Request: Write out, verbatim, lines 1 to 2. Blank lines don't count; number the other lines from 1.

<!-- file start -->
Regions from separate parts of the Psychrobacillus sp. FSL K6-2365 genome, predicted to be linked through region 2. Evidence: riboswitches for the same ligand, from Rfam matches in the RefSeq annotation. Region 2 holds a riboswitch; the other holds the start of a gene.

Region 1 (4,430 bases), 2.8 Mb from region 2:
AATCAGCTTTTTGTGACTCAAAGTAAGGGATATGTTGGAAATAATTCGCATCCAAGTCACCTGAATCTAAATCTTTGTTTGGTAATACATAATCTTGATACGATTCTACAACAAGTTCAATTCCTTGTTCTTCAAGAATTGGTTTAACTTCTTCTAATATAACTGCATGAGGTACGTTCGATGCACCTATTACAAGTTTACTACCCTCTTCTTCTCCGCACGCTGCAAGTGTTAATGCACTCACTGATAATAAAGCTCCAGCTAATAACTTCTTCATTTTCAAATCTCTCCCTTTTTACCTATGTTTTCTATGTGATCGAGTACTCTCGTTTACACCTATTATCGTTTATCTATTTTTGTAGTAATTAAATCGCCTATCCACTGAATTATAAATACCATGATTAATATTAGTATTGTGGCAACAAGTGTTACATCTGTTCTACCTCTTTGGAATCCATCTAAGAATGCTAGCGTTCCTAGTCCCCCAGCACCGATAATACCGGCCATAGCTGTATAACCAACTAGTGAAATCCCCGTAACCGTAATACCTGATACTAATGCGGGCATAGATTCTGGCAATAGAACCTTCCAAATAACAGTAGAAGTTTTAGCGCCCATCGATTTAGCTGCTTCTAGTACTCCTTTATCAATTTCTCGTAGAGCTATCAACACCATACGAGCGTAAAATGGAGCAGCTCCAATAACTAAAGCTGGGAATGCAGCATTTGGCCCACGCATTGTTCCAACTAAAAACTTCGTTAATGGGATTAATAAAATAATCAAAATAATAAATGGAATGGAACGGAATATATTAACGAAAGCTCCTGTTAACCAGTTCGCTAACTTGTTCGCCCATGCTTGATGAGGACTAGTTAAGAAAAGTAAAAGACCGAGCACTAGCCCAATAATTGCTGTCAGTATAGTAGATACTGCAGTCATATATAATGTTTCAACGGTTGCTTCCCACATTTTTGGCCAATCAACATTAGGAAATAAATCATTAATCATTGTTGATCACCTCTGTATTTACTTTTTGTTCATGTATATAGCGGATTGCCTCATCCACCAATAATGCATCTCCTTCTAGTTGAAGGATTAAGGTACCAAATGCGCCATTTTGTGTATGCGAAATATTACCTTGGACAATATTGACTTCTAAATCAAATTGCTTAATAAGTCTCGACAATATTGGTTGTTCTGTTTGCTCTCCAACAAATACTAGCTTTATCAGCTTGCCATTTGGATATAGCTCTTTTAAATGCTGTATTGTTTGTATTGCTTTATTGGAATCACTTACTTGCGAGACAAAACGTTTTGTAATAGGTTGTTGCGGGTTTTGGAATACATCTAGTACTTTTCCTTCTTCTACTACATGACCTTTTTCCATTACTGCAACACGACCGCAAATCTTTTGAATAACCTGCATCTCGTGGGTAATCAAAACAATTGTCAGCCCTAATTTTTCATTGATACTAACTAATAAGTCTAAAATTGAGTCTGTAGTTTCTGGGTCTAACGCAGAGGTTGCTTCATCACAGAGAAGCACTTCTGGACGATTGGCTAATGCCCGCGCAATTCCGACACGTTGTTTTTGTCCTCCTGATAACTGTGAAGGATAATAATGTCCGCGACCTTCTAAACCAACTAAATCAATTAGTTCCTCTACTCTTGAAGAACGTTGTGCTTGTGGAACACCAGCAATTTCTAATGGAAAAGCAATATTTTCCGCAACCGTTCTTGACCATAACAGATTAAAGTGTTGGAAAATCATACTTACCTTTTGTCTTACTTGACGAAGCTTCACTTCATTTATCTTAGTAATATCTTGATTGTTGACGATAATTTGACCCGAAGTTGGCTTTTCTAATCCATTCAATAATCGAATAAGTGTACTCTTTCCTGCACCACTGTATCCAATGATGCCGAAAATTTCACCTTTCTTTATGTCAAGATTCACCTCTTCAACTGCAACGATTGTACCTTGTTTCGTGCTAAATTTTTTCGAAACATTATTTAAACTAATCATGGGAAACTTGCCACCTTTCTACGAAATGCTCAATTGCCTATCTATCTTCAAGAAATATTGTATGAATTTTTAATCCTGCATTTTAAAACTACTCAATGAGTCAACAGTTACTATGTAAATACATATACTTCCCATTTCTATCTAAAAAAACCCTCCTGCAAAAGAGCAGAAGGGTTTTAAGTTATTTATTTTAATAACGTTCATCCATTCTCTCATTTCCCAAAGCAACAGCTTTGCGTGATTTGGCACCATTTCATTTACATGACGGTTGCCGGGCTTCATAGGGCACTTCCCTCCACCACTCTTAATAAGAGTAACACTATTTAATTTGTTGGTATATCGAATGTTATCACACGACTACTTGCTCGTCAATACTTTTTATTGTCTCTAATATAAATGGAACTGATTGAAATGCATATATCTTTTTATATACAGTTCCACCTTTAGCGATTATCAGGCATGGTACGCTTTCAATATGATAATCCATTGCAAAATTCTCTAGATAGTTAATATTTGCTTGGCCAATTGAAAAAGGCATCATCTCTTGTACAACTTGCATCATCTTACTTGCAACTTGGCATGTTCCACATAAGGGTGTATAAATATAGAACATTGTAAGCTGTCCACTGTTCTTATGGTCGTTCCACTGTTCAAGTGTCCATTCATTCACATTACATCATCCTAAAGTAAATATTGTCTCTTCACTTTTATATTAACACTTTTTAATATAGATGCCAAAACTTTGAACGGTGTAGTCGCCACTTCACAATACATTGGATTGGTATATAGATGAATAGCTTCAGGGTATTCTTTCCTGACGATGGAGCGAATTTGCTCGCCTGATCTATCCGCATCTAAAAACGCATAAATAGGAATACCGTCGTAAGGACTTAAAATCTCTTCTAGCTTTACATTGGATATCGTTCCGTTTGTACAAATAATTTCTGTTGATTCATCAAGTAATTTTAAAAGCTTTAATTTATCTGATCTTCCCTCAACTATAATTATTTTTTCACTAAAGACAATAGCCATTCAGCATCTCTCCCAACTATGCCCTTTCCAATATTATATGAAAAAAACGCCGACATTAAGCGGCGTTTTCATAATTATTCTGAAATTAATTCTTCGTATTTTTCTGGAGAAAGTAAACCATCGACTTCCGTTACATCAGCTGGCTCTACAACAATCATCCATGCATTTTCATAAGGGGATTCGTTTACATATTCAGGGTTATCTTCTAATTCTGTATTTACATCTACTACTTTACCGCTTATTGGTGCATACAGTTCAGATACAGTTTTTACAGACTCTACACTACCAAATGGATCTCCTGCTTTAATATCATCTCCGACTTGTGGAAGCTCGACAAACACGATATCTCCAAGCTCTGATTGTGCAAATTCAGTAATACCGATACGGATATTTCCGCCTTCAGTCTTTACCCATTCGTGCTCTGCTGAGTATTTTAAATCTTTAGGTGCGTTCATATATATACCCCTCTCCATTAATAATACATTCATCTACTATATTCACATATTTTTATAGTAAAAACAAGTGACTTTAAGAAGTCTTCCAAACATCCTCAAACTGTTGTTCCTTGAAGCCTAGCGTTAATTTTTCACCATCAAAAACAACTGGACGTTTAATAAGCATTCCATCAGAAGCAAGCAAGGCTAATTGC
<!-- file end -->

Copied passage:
Regions from separate parts of the Psychrobacillus sp. FSL K6-2365 genome, predicted to be linked through region 2. Evidence: riboswitches for the same ligand, from Rfam matches in the RefSeq annotation. Region 2 holds a riboswitch; the other holds the start of a gene.

Region 1 (4,430 bases), 2.8 Mb from region 2: